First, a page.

In this series, I will post regularly about my journey learning Python.
This series is a documentary-like of my learning journey of Python - if you're learning Python, you might find some useful information in these articles.
Simply read any articles that draw your attention and skip the one that does not deserve your time! 🙂
If you want more background on the reasons behind learning Python, you can continue to read below.
Otherwise, move to the good stuff by checking any of the articles of this series!
Expanding your horizons 🌌
I was learning Python 🙈
Python is a very popular language. I heard so much about it that I decided to learn more about it a couple of years ago.
I spent a few days on it but never been further than writing a few scrapers using Beautiful Soup and playing with Panda tables.
I had even built an ugly little GUI using TKinter.
But I didn't continue to learn Python. I had no use for it.
I stopped learning Python 🙊
I gave up on Python as I didn't really have a use for it.
At the time, I was also juggling between projects for clients using Laravel + Vue, React + Go or even Gatsby.
It was also a time when I was pushing hard to progress in acrobatic paragliding.
I didn't really have the time nor the bandwidth to learn another language.
So I left Python behind. I had no hate for Python, but I see any use for it.
I am learning Python again 🙉
So why would I learn Python again, two years later?
One: the Job
First of all, as part of my new role, I need to learn Python. That, in itself, is reason enough.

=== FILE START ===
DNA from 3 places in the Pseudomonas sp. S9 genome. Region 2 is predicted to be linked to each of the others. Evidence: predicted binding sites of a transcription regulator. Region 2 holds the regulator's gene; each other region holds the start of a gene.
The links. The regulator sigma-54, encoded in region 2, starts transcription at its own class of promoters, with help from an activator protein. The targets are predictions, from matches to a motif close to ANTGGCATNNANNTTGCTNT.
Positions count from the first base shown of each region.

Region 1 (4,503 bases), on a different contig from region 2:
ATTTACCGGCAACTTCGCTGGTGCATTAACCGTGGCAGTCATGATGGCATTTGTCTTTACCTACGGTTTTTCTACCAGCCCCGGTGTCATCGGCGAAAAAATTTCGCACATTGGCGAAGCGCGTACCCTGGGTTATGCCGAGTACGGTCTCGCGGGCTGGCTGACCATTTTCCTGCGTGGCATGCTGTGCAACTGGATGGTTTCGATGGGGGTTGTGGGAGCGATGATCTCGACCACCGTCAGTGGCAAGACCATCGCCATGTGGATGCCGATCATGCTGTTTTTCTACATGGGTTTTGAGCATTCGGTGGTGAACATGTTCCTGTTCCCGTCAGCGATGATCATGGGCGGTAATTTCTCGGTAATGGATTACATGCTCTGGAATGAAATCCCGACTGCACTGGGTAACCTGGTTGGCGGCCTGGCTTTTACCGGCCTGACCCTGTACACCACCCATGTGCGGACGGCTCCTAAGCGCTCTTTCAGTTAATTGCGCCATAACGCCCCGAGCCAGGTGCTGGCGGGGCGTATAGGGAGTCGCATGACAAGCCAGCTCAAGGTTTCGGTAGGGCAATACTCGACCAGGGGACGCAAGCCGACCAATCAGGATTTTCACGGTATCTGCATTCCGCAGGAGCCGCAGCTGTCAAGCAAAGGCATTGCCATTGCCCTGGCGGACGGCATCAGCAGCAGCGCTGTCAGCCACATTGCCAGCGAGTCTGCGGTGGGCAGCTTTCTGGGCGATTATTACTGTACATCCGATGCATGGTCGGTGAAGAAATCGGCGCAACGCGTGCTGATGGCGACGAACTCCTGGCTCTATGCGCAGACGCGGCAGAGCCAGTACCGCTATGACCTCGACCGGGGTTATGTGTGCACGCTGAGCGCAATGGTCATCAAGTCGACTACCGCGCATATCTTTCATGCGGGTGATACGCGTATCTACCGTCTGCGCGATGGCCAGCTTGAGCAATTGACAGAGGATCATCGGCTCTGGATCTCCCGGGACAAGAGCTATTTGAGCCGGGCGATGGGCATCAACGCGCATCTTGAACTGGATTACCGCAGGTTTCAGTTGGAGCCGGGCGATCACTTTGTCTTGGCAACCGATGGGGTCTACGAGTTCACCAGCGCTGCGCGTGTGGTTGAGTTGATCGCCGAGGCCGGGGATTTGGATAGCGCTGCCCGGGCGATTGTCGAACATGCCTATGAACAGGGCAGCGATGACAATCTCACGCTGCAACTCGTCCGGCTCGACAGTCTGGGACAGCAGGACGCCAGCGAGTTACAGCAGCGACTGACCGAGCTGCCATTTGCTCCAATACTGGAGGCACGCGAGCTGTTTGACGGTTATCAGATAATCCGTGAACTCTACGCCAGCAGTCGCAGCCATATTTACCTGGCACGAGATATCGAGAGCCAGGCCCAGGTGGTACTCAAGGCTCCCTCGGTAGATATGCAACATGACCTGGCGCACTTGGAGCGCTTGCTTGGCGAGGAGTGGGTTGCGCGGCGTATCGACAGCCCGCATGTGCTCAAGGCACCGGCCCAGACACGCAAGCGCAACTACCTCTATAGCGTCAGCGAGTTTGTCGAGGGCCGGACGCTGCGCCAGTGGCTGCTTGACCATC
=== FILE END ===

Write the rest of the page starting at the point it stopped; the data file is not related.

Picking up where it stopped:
While I will be front-end focused, being fluent in your back-end language is a huge advantage.
Two: the Toolbox Theory 🧰
I am convinced that languages are nothing tools.
Having been exposed to multiple languages, you realise that they all solve the same issue. However, they all have their strengths and weakness.
Choosing the right tool for the job is not crucial in your success, but it certainly help.
Three: Expand your horizons 🌌
In my previous role, I have spent some time working with Rust 🦀. Before that, it was PHP 🐘. And even before that, I played with Flutter 🐦, Golang 🐭 or C 🤖
Each time, it has been an amazing (and sometimes difficult!) journey. Each time, it has taught me a lot more about programming.
Each language shares the same concepts; however, they all have their own quirks.
Studying different languages exposes you to new paradigms and new ways of thinking.
It expands your technical creativity and pushes you out of your comfort zone.
It makes you grow as a developer.
And I guess this is the main reason I am always happy to say yes to a new language.
On this note, let's move on to more practical articles ✍️